Part II: Prior to the Event
On February 27, I received an email from Guang titled “Need Your Opinion”, in which he asked for my recommendation on places to host the first USA Pu’er Tasting Event at. I told Guang that the better place to hold such a cultural event, in my honest opinion, is in San Francisco for many obvious reasons. While uttering that, however, I also thought that Los Angeles could potentially be a great place. So I suggested that he contact his SF acquaintances for their recommendations while I turn my wheels for the venues in Los Angeles.
A day later I came up with four ideas (alpha, in no order of preference):
1. The Chinese American Museum in downtown Los Angeles (C.A.M.)
2. The Descanso Gardens in La Canada (D.G.)
3. The Huntington Library in San Marino (H.L.), and
4. The Pacific Asia Museum in Pasadena (P.A.M.)
The P.A.M. was available to host us in mid-June. It was unclear whether or not C.A.M. has the facility to host a third-party function (they never returned my calls). The D.G. and the H.L., unfortunately, were already fully booked in June. My heavy favorite at the time was the D.G. for its beautiful outdoor settings. However, when I scouted the P.A.M, I was very pleased with how the museum's courtyard feel and look. I immediately told Guang that the P.A.M. would be the perfect venue to hold his pu’er party at should he commit to having it in Los Angeles.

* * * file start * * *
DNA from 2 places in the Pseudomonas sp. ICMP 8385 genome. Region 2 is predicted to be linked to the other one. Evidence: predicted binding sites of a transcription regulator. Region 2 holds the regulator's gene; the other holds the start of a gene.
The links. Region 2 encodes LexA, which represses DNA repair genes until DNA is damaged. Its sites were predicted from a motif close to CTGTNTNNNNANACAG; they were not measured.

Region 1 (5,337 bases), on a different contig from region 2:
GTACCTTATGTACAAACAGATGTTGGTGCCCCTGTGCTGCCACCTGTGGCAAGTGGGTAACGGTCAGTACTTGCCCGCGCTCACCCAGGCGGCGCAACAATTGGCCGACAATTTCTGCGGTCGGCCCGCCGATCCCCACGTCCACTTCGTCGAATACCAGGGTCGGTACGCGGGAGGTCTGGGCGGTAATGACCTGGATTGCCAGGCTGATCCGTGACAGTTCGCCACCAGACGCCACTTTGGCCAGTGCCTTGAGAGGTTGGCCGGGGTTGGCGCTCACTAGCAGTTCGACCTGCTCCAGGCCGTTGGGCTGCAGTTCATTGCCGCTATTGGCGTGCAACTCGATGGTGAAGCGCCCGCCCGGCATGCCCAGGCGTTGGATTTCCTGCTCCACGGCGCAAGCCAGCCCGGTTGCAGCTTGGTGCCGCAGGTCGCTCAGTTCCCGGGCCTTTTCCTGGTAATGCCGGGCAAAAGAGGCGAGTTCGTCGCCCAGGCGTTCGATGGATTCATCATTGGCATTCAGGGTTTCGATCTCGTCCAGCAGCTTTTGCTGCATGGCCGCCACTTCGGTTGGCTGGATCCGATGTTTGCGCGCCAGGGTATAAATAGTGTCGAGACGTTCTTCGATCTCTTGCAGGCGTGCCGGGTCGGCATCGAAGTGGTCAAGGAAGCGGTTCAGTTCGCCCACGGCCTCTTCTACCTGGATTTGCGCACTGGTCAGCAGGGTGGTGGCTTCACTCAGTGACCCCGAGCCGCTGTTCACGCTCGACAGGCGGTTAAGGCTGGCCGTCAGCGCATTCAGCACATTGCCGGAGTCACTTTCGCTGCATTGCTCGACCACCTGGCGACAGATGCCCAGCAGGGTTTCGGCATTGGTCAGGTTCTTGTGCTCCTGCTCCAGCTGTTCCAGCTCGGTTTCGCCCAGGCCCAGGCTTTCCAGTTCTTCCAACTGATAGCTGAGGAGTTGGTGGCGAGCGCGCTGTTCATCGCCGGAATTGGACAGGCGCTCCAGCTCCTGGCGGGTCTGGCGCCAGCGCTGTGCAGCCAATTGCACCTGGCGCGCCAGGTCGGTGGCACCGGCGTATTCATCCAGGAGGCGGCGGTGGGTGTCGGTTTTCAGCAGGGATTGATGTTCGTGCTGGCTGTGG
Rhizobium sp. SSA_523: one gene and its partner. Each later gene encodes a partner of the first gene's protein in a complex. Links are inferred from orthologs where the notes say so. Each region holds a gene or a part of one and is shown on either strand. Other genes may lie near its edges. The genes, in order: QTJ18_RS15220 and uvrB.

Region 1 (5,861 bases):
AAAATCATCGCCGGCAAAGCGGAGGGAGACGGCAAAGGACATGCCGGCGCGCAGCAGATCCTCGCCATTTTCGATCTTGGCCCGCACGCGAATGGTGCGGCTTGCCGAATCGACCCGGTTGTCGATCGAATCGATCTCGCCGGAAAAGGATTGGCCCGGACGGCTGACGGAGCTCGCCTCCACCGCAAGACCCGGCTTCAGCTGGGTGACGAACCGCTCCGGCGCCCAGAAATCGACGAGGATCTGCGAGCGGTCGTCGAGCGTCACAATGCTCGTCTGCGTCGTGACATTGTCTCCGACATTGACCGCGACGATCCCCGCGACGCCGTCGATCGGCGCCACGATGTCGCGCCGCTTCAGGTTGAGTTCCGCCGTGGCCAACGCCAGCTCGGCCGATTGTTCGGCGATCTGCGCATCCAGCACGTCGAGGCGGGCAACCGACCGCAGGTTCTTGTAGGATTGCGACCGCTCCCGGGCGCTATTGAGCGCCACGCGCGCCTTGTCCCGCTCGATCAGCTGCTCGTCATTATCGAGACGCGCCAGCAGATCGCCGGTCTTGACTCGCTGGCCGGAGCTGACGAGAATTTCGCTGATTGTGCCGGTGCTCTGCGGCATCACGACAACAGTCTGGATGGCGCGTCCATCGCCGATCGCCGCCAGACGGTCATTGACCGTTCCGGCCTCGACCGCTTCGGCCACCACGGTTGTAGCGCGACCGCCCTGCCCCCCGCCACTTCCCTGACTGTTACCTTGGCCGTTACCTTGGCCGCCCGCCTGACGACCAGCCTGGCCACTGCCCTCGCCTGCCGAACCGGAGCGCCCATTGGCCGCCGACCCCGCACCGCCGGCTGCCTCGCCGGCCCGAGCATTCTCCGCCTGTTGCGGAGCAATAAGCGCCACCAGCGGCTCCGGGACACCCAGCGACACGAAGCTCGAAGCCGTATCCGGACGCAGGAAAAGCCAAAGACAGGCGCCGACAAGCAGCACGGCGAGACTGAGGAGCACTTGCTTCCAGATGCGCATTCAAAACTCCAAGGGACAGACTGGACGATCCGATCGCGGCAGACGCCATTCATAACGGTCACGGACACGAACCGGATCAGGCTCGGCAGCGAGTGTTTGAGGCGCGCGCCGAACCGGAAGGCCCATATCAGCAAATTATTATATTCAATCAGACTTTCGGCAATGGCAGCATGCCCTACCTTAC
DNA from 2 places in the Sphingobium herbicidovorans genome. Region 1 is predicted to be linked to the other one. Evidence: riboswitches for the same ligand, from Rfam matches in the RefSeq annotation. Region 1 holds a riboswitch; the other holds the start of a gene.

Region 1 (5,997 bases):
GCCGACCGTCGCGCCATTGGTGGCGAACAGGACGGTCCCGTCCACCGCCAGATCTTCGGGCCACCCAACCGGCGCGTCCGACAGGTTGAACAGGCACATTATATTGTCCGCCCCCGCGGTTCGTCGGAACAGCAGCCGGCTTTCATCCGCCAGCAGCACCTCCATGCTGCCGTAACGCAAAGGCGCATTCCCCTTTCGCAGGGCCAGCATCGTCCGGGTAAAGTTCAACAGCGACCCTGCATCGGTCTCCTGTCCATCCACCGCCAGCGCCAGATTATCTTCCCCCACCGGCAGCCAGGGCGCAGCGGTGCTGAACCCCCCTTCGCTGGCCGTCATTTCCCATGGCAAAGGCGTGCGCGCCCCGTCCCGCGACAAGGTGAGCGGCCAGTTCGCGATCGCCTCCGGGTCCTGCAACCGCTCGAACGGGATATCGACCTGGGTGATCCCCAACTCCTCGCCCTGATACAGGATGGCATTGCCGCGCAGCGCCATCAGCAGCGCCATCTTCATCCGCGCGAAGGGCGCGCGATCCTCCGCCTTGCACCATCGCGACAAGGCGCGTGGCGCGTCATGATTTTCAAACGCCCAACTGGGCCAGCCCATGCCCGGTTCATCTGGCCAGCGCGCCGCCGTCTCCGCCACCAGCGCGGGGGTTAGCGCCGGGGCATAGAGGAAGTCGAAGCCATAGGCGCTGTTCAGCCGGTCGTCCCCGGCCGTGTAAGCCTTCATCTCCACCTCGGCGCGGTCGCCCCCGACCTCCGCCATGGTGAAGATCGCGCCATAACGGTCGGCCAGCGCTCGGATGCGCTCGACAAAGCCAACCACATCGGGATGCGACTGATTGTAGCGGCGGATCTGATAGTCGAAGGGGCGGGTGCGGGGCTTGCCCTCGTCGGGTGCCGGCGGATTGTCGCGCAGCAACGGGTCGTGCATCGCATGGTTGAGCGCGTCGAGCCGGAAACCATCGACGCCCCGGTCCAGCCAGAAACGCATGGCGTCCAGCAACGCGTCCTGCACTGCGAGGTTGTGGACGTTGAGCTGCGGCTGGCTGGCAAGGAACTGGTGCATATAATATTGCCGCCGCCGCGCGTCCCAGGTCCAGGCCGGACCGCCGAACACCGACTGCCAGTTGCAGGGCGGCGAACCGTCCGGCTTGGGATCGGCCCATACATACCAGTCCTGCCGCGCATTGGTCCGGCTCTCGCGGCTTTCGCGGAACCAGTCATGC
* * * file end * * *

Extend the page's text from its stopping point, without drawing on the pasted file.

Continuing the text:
After Guang received many photographs and videos of the museum from me, and after he found out that such a beautiful Qing-dynasty style courtyard can be rented for only a fraction of the price of another Asian oriented museum (forgot which) in SF, he finally made his decision and booked the P.A.M. for the June 16th engagement. Well, it was just my luck, I thought…I wouldn’t have to travel far after all! The P.A.M. is practically a 10-minute walk from my office.
Thereafter, Guang and I were out of contact for a few weeks. I was under the assumption that he knew someone else who could organize the party on his behalf. I mean, after all, he only asked for my suggestions about the venues.
In mid-April I contacted Guang to ask if everything was underway. His reply, to my surprise, was that he hoped I could help with the organization of the event. I was hesitant at first, although I was also quite piqued by the challenge. Besides, the event was still 2 months away from then, so the preparation could still be done at a somewhat leisurely pace. He and I immediately took on the project together and we consolidated our vision.
During the ensuing 2 months, we slowly and carefully planned the project. Among other things, I selected the tables, chairs, linens, bowls, trays, utensils, umbrellas, etc. from the rental company’s wide selections. We wanted it to be understated yet elegant. Guang was in charge of inviting the guests and announcing the event to the public. We also figured out the logistics on how to get the tea utensils from Houston to Los Angeles.